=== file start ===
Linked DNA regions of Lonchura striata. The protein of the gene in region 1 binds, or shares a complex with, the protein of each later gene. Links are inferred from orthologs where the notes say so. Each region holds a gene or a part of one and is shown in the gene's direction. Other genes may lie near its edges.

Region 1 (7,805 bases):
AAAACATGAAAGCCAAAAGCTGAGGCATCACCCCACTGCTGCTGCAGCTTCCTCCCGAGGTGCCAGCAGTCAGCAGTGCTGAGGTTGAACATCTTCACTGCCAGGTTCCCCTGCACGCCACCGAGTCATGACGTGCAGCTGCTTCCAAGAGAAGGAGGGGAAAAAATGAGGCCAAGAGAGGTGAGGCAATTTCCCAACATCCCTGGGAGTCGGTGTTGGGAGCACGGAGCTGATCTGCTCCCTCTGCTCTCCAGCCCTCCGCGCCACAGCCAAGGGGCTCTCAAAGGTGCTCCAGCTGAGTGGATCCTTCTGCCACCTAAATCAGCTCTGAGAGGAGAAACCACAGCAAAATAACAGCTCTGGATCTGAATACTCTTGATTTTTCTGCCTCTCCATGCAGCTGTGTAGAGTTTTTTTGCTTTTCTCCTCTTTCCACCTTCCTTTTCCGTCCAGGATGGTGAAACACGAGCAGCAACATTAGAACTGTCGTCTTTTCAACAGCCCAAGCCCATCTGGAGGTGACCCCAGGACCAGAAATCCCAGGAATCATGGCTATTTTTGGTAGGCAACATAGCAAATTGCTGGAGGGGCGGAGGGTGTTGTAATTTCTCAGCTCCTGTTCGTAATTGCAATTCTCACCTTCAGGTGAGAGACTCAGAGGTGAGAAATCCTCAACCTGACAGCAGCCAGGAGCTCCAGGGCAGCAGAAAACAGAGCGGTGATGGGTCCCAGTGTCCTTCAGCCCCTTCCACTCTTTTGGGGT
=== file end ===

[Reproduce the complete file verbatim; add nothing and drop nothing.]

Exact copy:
Linked DNA regions of Lonchura striata. The protein of the gene in region 1 binds, or shares a complex with, the protein of each later gene. Links are inferred from orthologs where the notes say so. Each region holds a gene or a part of one and is shown in the gene's direction. Other genes may lie near its edges.

Region 1 (7,805 bases):
AAAACATGAAAGCCAAAAGCTGAGGCATCACCCCACTGCTGCTGCAGCTTCCTCCCGAGGTGCCAGCAGTCAGCAGTGCTGAGGTTGAACATCTTCACTGCCAGGTTCCCCTGCACGCCACCGAGTCATGACGTGCAGCTGCTTCCAAGAGAAGGAGGGGAAAAAATGAGGCCAAGAGAGGTGAGGCAATTTCCCAACATCCCTGGGAGTCGGTGTTGGGAGCACGGAGCTGATCTGCTCCCTCTGCTCTCCAGCCCTCCGCGCCACAGCCAAGGGGCTCTCAAAGGTGCTCCAGCTGAGTGGATCCTTCTGCCACCTAAATCAGCTCTGAGAGGAGAAACCACAGCAAAATAACAGCTCTGGATCTGAATACTCTTGATTTTTCTGCCTCTCCATGCAGCTGTGTAGAGTTTTTTTGCTTTTCTCCTCTTTCCACCTTCCTTTTCCGTCCAGGATGGTGAAACACGAGCAGCAACATTAGAACTGTCGTCTTTTCAACAGCCCAAGCCCATCTGGAGGTGACCCCAGGACCAGAAATCCCAGGAATCATGGCTATTTTTGGTAGGCAACATAGCAAATTGCTGGAGGGGCGGAGGGTGTTGTAATTTCTCAGCTCCTGTTCGTAATTGCAATTCTCACCTTCAGGTGAGAGACTCAGAGGTGAGAAATCCTCAACCTGACAGCAGCCAGGAGCTCCAGGGCAGCAGAAAACAGAGCGGTGATGGGTCCCAGTGTCCTTCAGCCCCTTCCACTCTTTTGGGGT